Blog

MWR HackLab - Getting Frequency with SDR

By on 16 May, 2013

There were projects for everyone at this year’s HackLab, this one was for the radio geeks out there! In just one day the team on this project went from novices to fans of RF hacking, here is some of the cool stuff we got up to on the day.

The team initially became familiar with RF hacking in a Software Defined Radio (SDR) workshop primer. Using Elonics E4000 Tuner IC dongles, we experimented with simple identification and demodulation of radio signals using tools such as SDRSharp and Gqrx. This enabled the attendees to get familiar with the basics of RF hacking and signal demodulation. We explored the capabilities of GNU/Radio by implementing our own instrumentation tools for analysing RF signals. We also had a USRP E100 on-hand to get further experience with RF signals and access to more powerful SDR technology.

The USRP E100 provides users with an RF front-end, FPGA and a light-weight embedded Linux OMAP platform with built-in C64 DSP. Exploring the USRP, we discovered that our best approach for usage was to obtain RF samples via the embedded OS and provide these over the built-in Ethernet port which then analysed the samples on more powerful systems.

Using XML-RPC we constructed a sample server application that allowed for adjustment of SDR variables by client Wx GUI components, RF samples were then streamed over UDP to networked clients. This allowed us to visually control the USRP E100 via laptops in a similar fashion to a USRP1, only with some greater flexibility and performance. We created applications for capture (RX) and transmit (TX) alongside WxGUI based interfaces for controlling the USRP in each mode.

By analysing some low-cost wireless technologies, such as 433Mhz door bells, we then experimented with capturing digital signals and replaying the sampled signal back (tip: use throttle blocks to avoid the sample being transmitted too quickly). We looked at and attempted analysis of demodulated data from the captured RF stream to identify bits of binary, screen shots of some of our experimentation are included on this post. As many of these devices are widely known to not use any form of rolling code and often transmit a static binary sequence they are susceptible to replay attacks.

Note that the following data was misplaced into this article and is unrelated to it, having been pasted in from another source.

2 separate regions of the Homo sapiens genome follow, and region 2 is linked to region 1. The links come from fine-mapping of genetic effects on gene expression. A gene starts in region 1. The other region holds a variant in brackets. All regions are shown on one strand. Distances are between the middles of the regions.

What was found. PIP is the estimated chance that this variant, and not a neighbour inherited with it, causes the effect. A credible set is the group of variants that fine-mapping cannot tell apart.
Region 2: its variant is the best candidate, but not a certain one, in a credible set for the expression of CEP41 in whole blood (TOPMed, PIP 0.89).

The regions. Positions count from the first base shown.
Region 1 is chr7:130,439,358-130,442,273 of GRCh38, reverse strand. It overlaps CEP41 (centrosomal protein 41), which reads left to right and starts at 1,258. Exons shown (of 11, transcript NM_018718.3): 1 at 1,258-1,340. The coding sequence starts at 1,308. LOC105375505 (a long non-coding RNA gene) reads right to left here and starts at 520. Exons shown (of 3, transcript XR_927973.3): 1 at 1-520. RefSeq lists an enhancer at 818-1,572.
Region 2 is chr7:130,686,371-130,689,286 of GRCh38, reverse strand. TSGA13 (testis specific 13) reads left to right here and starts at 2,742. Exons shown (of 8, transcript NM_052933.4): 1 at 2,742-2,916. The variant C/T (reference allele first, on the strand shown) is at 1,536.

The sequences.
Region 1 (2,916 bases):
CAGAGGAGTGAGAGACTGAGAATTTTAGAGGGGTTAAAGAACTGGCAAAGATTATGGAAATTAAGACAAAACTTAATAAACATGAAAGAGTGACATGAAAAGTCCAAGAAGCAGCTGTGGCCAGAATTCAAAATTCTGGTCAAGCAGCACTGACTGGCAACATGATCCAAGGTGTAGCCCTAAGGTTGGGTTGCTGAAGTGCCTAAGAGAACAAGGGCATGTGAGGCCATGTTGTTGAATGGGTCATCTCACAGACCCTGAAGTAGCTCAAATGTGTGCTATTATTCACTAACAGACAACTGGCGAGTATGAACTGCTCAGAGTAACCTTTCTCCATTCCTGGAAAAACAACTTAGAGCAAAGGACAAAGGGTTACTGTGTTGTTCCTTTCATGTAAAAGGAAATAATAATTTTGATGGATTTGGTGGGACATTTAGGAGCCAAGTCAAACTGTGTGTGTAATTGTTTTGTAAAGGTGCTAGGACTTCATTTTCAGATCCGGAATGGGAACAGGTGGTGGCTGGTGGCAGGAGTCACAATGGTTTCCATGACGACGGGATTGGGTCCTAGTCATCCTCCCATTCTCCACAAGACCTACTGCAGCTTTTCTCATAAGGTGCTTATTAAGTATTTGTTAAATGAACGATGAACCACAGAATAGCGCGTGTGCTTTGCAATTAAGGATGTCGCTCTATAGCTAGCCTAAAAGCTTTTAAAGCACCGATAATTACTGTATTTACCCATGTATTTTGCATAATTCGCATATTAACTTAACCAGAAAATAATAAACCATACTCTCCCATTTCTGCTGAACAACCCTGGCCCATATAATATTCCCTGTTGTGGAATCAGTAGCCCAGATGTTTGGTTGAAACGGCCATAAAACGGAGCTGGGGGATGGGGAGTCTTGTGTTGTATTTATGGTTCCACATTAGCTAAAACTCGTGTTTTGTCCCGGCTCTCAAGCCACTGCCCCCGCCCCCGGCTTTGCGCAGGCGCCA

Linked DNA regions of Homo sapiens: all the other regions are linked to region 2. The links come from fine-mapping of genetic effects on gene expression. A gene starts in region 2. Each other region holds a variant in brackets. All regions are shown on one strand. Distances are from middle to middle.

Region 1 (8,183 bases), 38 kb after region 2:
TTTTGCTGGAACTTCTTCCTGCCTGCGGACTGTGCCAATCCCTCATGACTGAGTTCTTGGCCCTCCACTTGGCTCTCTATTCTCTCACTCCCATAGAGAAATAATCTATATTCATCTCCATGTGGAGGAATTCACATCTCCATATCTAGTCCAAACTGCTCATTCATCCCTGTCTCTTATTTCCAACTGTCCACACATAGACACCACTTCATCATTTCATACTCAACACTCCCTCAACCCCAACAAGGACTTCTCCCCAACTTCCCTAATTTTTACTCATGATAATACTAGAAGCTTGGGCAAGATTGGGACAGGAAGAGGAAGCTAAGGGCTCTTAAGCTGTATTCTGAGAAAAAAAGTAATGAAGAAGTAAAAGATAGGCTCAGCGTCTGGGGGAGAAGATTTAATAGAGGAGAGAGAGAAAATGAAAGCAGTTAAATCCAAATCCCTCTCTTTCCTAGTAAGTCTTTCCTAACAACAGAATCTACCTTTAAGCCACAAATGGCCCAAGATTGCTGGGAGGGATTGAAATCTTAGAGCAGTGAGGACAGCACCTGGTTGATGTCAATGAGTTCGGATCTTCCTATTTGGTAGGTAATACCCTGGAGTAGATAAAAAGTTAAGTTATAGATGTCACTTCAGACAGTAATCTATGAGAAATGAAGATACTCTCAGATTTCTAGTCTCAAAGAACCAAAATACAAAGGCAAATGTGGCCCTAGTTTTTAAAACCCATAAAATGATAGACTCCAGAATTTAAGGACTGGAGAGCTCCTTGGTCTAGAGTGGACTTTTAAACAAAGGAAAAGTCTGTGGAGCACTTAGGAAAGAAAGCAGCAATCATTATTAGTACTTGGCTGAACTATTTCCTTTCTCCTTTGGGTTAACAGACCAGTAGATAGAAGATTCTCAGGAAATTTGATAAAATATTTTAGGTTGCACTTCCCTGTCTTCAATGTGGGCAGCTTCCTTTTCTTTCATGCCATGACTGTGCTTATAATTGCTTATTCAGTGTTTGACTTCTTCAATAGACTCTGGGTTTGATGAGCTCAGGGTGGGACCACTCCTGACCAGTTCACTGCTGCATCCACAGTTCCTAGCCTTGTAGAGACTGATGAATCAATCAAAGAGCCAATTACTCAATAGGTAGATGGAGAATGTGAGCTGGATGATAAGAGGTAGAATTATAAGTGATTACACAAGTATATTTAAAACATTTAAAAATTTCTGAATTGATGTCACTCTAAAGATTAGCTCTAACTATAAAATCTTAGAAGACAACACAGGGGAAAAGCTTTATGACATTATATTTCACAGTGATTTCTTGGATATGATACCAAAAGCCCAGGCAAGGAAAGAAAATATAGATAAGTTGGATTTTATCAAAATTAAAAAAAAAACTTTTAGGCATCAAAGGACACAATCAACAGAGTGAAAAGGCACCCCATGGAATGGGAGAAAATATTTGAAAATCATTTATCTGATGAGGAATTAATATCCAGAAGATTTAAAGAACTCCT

Towards the end of the day many of the team were able to perform successful replay attacks against wireless devices that use basic modulation to transmit binary data, effectively opening the door to “cloning” the wireless technology and playing the high-tech equivalent of knock-a-door and run! The guys from MWR Labs in South Africa have also been experimenting with several gate and car remotes using USRP and GNU/Radio. Many basic non-rolling code gate remotes have been demodulated using a custom written GNU/Radio PCM (Pulse Code Modulation) demodulator. Review of the demodulated data discovered that it matched the code set by a DIP switch inside the wireless remote. These remotes were therefore easily cloned. It was also possible to perform brute-force attacks against the gate as the identified code was only 12 bits. Higher end car remotes use a more complicated FM modulation and keeloq rolling codes. Though the codes could be read, they could not be easily cloned.

What HackLab showed us is that RF technologies are increasingly more wide-spread as low-cost RF systems penetrate more of our daily lives. We will continue to research RF technologies and their security implications and are pretty confident this project will continue at the next event. If you have any ideas for systems for us to investigate tweet us @mwrlabs and you may earn yourself a spot at the next HackLab.